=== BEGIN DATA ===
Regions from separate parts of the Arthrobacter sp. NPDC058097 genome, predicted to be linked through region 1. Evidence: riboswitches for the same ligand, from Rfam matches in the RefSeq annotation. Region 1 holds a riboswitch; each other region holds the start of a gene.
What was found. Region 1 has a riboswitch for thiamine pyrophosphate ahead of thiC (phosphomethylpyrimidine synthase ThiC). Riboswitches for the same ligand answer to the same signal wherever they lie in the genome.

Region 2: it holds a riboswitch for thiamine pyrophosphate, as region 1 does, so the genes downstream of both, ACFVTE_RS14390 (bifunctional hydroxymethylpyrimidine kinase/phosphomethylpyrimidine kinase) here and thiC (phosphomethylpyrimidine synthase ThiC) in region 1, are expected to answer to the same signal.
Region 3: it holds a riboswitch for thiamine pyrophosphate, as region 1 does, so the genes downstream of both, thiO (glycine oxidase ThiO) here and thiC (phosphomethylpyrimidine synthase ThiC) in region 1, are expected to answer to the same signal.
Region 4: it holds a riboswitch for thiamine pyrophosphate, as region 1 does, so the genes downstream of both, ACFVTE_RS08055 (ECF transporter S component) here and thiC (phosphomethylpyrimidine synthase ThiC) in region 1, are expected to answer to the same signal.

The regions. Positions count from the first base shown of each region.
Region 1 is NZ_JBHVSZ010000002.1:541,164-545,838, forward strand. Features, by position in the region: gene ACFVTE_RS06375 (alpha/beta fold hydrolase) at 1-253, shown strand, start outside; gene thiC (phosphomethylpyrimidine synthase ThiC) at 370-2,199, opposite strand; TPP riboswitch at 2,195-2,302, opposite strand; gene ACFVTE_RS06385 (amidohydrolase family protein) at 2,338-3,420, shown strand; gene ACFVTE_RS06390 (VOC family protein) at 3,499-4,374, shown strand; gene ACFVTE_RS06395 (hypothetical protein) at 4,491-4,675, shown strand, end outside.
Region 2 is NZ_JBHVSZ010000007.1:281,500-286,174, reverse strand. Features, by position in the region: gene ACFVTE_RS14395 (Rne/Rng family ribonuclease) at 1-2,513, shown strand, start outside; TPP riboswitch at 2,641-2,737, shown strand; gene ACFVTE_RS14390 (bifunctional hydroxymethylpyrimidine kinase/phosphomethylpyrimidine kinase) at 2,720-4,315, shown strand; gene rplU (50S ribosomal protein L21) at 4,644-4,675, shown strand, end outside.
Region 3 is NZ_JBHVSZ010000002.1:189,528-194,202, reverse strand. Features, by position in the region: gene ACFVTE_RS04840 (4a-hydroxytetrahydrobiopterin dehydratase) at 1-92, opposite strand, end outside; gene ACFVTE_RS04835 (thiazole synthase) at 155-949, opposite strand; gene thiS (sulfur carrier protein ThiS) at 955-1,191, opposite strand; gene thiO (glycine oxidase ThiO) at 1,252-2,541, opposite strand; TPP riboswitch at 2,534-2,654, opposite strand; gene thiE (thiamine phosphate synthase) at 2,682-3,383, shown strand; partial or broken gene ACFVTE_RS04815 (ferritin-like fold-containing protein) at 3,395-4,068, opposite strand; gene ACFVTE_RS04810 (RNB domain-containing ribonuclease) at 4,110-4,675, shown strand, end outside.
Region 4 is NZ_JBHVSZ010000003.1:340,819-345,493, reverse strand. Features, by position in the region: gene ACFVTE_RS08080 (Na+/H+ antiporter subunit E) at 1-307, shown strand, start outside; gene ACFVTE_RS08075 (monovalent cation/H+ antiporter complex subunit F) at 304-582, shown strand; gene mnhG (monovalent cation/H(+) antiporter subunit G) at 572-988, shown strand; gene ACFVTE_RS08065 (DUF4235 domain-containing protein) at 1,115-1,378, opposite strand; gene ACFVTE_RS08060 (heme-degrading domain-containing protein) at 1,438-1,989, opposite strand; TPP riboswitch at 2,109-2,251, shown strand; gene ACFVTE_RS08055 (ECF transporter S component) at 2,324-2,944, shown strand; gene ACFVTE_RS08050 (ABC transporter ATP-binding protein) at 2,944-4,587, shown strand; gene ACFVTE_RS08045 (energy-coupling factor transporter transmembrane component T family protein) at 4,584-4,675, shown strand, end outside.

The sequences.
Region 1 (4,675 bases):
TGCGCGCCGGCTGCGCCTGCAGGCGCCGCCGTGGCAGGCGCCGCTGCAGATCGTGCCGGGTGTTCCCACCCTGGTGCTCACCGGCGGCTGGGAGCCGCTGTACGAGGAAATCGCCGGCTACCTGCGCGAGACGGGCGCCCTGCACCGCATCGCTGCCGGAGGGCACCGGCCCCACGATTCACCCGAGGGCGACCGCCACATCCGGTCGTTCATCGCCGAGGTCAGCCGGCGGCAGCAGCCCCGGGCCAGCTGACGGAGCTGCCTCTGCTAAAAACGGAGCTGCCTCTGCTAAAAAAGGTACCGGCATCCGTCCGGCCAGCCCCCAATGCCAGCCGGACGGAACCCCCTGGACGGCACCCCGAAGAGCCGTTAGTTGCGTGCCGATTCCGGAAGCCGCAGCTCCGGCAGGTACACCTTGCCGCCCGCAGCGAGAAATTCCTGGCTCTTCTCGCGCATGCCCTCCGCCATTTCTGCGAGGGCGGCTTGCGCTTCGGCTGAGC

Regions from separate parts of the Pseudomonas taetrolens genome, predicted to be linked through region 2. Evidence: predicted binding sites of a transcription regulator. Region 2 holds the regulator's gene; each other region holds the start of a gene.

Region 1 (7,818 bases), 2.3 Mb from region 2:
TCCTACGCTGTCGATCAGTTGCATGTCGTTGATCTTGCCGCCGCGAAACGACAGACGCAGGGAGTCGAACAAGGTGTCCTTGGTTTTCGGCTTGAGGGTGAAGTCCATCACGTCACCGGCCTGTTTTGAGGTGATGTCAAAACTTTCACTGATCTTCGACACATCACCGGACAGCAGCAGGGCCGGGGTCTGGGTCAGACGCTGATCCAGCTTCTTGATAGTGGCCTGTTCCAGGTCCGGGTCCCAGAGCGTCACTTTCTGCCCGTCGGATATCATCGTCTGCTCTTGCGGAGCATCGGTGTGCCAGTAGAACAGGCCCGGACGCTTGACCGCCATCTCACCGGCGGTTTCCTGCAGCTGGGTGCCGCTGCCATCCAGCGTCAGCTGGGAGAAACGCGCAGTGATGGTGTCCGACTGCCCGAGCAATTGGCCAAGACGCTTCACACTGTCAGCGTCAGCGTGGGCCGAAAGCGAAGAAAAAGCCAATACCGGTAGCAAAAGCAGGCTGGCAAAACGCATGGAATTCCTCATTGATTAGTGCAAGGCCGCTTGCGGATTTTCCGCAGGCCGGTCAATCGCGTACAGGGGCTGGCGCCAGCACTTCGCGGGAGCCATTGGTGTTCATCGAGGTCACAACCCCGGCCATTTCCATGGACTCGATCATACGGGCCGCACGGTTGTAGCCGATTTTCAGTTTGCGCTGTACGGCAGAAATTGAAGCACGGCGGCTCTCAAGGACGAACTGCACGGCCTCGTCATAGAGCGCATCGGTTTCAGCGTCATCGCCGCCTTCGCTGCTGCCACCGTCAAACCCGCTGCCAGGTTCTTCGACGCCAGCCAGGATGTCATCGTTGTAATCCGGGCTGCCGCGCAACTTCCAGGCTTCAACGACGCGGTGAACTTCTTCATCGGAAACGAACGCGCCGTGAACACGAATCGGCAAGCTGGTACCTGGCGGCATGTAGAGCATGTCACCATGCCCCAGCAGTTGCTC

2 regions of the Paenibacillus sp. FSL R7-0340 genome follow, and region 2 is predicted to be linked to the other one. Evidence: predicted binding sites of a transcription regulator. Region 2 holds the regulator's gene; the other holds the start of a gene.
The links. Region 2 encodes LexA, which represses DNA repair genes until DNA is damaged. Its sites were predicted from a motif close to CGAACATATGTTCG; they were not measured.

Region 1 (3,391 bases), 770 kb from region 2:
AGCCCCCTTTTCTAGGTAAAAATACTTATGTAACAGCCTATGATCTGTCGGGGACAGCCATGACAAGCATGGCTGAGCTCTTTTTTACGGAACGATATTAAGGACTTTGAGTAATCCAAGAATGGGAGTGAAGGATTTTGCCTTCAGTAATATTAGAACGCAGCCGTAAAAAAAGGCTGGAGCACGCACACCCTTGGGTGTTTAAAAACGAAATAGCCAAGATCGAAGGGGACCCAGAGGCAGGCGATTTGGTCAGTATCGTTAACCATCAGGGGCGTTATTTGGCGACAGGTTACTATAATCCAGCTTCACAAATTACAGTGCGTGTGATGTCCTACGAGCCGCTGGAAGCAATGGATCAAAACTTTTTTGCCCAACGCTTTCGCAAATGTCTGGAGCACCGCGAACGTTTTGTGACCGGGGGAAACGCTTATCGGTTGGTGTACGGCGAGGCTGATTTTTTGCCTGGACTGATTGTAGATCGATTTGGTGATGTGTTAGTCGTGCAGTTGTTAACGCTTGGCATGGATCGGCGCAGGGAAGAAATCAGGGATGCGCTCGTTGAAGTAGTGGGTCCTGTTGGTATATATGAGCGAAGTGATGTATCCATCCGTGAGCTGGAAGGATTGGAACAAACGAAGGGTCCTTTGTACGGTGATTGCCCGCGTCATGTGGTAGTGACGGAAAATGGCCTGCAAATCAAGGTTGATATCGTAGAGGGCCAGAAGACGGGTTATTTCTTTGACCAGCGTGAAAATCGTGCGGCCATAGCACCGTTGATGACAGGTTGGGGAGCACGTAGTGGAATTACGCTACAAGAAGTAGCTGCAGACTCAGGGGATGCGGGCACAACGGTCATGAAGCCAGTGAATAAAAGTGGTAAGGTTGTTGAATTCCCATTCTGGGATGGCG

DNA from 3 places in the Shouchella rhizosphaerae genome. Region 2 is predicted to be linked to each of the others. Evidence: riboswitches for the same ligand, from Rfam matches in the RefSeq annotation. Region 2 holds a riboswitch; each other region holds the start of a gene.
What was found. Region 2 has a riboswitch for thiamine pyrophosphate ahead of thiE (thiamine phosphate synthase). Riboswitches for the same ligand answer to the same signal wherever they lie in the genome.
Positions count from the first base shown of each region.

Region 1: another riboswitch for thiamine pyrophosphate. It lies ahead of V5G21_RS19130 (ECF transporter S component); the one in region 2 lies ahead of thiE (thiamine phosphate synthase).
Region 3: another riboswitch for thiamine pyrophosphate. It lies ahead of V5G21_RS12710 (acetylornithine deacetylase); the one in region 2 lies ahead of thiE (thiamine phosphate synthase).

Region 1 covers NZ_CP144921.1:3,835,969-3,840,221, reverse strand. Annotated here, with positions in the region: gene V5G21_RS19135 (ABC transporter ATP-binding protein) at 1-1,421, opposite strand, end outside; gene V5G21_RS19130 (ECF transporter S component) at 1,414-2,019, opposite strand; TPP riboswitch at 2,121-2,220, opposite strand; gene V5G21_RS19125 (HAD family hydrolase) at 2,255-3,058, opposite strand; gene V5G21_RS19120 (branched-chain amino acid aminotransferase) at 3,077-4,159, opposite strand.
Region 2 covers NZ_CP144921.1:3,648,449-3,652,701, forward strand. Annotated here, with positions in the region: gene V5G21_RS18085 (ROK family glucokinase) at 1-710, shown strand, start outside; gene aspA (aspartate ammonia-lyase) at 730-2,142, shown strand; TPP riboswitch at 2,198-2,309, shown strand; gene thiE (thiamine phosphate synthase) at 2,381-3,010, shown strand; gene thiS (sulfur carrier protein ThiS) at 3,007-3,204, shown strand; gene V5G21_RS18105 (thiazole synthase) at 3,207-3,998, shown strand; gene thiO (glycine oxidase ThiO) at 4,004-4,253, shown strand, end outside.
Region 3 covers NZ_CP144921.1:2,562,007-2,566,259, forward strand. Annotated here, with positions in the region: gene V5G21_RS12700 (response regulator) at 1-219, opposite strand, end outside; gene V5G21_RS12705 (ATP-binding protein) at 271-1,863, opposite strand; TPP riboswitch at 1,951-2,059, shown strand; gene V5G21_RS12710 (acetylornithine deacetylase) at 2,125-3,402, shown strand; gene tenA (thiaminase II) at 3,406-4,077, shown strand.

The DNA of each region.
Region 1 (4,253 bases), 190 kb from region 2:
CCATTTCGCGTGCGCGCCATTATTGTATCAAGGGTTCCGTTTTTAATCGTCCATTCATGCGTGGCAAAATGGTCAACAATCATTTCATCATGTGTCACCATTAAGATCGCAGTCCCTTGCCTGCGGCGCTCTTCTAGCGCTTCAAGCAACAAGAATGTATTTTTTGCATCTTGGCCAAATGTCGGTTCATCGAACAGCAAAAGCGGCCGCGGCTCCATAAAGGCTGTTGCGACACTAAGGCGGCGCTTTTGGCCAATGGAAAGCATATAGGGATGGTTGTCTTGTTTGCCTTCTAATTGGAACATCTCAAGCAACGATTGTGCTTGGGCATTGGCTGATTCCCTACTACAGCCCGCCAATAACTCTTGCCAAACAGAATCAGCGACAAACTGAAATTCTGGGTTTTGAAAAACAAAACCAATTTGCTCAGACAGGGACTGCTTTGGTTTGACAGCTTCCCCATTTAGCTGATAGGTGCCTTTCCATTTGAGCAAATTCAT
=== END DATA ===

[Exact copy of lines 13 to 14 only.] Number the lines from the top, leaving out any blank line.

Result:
TGCGCGCCGGCTGCGCCTGCAGGCGCCGCCGTGGCAGGCGCCGCTGCAGATCGTGCCGGGTGTTCCCACCCTGGTGCTCACCGGCGGCTGGGAGCCGCTGTACGAGGAAATCGCCGGCTACCTGCGCGAGACGGGCGCCCTGCACCGCATCGCTGCCGGAGGGCACCGGCCCCACGATTCACCCGAGGGCGACCGCCACATCCGGTCGTTCATCGCCGAGGTCAGCCGGCGGCAGCAGCCCCGGGCCAGCTGACGGAGCTGCCTCTGCTAAAAACGGAGCTGCCTCTGCTAAAAAAGGTACCGGCATCCGTCCGGCCAGCCCCCAATGCCAGCCGGACGGAACCCCCTGGACGGCACCCCGAAGAGCCGTTAGTTGCGTGCCGATTCCGGAAGCCGCAGCTCCGGCAGGTACACCTTGCCGCCCGCAGCGAGAAATTCCTGGCTCTTCTCGCGCATGCCCTCCGCCATTTCTGCGAGGGCGGCTTGCGCTTCGGCTGAGC

Regions from separate parts of the Pseudomonas taetrolens genome, predicted to be linked through region 2. Evidence: predicted binding sites of a transcription regulator. Region 2 holds the regulator's gene; each other region holds the start of a gene.